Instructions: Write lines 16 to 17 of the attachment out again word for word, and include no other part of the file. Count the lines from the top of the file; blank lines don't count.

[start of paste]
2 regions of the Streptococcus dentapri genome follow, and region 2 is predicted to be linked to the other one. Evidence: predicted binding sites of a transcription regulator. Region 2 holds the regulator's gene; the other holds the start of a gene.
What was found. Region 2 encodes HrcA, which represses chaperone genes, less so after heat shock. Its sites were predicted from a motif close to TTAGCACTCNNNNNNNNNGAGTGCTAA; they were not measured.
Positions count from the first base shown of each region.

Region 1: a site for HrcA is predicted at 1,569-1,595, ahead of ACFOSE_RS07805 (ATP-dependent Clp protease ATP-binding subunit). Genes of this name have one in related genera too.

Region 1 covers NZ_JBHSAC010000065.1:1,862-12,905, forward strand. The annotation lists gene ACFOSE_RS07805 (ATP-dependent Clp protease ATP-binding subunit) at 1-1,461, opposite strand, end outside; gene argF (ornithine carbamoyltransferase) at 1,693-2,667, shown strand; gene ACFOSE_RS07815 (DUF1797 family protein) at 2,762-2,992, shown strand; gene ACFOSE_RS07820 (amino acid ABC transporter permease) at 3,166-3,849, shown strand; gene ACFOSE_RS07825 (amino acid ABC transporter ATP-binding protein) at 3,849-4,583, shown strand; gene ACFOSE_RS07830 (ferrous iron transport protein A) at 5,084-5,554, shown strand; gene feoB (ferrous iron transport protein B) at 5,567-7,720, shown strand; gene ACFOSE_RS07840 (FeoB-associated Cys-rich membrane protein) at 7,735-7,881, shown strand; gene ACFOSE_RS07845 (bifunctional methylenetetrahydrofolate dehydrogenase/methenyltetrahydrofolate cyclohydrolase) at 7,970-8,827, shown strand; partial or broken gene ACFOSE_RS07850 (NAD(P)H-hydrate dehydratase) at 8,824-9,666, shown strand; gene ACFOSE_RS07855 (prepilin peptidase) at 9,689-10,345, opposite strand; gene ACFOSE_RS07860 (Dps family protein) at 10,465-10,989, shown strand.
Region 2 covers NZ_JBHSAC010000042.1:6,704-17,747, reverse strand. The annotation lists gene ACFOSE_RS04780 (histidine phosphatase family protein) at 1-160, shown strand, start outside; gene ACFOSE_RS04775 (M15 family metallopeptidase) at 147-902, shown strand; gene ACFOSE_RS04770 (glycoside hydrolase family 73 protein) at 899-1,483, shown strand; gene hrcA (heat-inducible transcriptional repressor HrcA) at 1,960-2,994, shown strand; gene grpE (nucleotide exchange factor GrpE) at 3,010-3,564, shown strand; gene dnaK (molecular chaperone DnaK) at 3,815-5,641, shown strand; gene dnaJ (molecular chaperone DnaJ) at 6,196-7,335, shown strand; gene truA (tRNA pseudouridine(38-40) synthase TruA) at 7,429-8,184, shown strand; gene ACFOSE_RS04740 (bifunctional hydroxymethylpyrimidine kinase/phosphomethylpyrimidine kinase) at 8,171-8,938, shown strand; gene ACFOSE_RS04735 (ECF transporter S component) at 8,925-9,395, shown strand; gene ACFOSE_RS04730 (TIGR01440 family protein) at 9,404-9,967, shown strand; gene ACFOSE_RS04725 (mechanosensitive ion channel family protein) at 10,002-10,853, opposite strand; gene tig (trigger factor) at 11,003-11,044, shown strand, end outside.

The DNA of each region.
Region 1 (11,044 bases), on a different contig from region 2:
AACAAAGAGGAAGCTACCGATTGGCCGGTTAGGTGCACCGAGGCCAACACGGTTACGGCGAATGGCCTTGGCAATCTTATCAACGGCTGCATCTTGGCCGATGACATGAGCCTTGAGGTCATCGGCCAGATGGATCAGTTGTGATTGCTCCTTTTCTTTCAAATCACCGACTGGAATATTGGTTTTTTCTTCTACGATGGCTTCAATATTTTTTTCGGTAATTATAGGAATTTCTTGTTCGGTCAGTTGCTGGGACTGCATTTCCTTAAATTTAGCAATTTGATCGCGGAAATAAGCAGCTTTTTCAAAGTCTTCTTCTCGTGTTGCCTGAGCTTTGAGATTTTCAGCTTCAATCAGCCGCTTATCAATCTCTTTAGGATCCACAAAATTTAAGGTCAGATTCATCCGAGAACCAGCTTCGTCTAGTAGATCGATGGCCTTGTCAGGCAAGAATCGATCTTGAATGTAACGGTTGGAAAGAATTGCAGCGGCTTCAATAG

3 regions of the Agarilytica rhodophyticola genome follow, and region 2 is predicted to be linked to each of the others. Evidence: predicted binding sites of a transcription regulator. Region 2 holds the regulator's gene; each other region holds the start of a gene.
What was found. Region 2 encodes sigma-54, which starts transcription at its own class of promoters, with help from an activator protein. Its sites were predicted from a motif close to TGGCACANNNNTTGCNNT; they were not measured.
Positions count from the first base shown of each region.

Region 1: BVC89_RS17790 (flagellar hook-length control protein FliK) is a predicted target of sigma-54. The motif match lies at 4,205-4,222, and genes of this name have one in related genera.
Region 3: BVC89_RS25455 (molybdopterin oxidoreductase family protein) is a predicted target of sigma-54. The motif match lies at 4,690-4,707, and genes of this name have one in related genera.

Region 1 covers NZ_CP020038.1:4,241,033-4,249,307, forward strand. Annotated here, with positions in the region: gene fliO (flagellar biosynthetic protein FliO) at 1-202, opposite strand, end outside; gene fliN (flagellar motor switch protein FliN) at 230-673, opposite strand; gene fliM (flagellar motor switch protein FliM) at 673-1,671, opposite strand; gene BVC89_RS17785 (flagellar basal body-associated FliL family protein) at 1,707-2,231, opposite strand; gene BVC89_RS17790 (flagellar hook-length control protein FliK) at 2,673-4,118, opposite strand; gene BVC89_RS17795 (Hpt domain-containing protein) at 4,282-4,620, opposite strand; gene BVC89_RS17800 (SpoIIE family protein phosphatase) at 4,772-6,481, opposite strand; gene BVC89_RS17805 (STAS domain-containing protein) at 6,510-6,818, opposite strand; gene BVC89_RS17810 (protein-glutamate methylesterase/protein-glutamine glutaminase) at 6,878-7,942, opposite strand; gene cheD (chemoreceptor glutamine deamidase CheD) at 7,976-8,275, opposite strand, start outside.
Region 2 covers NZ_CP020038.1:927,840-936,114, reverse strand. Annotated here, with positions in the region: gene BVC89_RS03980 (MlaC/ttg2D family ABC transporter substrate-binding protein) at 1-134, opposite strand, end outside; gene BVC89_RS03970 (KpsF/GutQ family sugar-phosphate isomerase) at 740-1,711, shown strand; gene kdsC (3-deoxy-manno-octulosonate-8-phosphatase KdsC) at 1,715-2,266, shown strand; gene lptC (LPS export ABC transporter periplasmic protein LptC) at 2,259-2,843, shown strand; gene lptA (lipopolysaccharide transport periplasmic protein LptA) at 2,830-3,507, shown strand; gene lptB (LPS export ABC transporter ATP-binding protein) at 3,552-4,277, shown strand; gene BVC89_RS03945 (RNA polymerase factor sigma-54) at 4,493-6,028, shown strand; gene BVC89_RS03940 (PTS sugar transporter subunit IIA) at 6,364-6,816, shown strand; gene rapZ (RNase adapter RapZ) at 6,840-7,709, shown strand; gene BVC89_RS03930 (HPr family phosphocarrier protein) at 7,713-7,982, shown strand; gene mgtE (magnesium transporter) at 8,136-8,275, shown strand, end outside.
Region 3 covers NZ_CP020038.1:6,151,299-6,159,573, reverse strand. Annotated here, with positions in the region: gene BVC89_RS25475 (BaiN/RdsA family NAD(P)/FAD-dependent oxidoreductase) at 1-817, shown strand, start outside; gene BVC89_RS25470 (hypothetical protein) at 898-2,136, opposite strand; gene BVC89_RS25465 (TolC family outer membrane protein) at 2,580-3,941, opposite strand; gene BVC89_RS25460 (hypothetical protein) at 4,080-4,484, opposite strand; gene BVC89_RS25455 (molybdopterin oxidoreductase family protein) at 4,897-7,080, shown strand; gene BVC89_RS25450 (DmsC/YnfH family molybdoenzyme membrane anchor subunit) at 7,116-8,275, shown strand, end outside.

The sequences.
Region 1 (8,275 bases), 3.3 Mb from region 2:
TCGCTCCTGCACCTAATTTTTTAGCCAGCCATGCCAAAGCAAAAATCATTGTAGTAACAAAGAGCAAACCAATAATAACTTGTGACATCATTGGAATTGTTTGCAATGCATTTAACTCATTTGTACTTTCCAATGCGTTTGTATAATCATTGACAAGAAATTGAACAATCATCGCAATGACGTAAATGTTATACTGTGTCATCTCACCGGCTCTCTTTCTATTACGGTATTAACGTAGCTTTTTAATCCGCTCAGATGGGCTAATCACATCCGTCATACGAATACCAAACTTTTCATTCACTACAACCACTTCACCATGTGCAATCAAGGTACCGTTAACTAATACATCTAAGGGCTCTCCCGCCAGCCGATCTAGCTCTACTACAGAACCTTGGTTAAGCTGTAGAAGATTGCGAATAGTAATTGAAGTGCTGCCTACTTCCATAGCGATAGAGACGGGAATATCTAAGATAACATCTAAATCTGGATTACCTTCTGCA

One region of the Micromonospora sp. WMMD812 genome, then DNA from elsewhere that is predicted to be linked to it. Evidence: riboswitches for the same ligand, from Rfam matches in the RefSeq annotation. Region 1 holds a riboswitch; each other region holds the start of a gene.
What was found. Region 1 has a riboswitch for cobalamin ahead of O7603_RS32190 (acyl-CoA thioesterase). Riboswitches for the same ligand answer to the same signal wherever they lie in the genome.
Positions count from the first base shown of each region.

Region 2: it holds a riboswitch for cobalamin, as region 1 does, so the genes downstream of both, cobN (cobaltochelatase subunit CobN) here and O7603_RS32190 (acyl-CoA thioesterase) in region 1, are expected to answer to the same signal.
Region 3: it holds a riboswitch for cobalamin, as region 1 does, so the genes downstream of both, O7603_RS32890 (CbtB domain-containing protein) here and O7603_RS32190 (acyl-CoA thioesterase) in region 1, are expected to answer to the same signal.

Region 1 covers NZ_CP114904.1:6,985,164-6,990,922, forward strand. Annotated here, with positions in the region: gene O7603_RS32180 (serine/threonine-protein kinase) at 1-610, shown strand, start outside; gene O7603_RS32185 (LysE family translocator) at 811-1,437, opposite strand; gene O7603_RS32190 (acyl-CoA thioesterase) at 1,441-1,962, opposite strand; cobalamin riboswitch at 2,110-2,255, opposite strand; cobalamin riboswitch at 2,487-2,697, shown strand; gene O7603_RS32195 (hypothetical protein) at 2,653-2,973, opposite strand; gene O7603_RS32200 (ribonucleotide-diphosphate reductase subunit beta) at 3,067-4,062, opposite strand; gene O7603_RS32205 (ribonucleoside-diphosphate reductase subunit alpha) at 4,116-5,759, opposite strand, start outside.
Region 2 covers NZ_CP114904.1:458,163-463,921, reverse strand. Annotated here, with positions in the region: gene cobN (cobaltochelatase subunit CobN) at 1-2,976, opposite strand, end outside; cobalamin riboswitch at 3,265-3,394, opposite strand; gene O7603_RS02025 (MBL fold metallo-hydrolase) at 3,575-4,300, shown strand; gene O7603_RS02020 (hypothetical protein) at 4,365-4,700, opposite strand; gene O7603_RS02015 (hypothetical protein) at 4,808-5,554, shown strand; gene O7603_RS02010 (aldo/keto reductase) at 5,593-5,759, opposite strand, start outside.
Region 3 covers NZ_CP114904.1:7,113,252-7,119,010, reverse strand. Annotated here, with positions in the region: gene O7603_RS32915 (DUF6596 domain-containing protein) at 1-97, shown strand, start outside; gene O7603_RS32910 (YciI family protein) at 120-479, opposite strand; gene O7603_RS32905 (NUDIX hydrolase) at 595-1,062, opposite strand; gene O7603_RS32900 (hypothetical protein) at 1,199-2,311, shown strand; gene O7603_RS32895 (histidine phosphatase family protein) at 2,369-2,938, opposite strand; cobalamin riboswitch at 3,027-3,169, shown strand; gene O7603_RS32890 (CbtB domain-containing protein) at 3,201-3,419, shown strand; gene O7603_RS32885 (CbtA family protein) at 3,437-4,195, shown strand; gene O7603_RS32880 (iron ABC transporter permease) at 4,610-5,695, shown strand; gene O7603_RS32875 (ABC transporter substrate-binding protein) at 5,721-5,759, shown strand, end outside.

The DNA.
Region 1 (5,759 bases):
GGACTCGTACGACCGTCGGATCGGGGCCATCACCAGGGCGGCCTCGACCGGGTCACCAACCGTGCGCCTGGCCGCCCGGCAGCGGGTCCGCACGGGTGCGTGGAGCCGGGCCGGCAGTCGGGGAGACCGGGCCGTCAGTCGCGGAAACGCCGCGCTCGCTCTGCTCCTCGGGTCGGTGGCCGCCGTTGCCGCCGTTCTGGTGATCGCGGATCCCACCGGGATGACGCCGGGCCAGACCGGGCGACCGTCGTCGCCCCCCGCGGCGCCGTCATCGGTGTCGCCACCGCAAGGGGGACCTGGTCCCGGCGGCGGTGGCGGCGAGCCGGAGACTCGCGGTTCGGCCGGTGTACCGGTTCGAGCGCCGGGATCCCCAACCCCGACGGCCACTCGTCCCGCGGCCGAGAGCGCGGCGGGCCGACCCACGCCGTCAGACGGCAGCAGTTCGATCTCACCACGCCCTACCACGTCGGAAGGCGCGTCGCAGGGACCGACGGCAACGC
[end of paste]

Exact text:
Region 2 covers NZ_CP020038.1:927,840-936,114, reverse strand. Annotated here, with positions in the region: gene BVC89_RS03980 (MlaC/ttg2D family ABC transporter substrate-binding protein) at 1-134, opposite strand, end outside; gene BVC89_RS03970 (KpsF/GutQ family sugar-phosphate isomerase) at 740-1,711, shown strand; gene kdsC (3-deoxy-manno-octulosonate-8-phosphatase KdsC) at 1,715-2,266, shown strand; gene lptC (LPS export ABC transporter periplasmic protein LptC) at 2,259-2,843, shown strand; gene lptA (lipopolysaccharide transport periplasmic protein LptA) at 2,830-3,507, shown strand; gene lptB (LPS export ABC transporter ATP-binding protein) at 3,552-4,277, shown strand; gene BVC89_RS03945 (RNA polymerase factor sigma-54) at 4,493-6,028, shown strand; gene BVC89_RS03940 (PTS sugar transporter subunit IIA) at 6,364-6,816, shown strand; gene rapZ (RNase adapter RapZ) at 6,840-7,709, shown strand; gene BVC89_RS03930 (HPr family phosphocarrier protein) at 7,713-7,982, shown strand; gene mgtE (magnesium transporter) at 8,136-8,275, shown strand, end outside.
Region 3 covers NZ_CP020038.1:6,151,299-6,159,573, reverse strand. Annotated here, with positions in the region: gene BVC89_RS25475 (BaiN/RdsA family NAD(P)/FAD-dependent oxidoreductase) at 1-817, shown strand, start outside; gene BVC89_RS25470 (hypothetical protein) at 898-2,136, opposite strand; gene BVC89_RS25465 (TolC family outer membrane protein) at 2,580-3,941, opposite strand; gene BVC89_RS25460 (hypothetical protein) at 4,080-4,484, opposite strand; gene BVC89_RS25455 (molybdopterin oxidoreductase family protein) at 4,897-7,080, shown strand; gene BVC89_RS25450 (DmsC/YnfH family molybdoenzyme membrane anchor subunit) at 7,116-8,275, shown strand, end outside.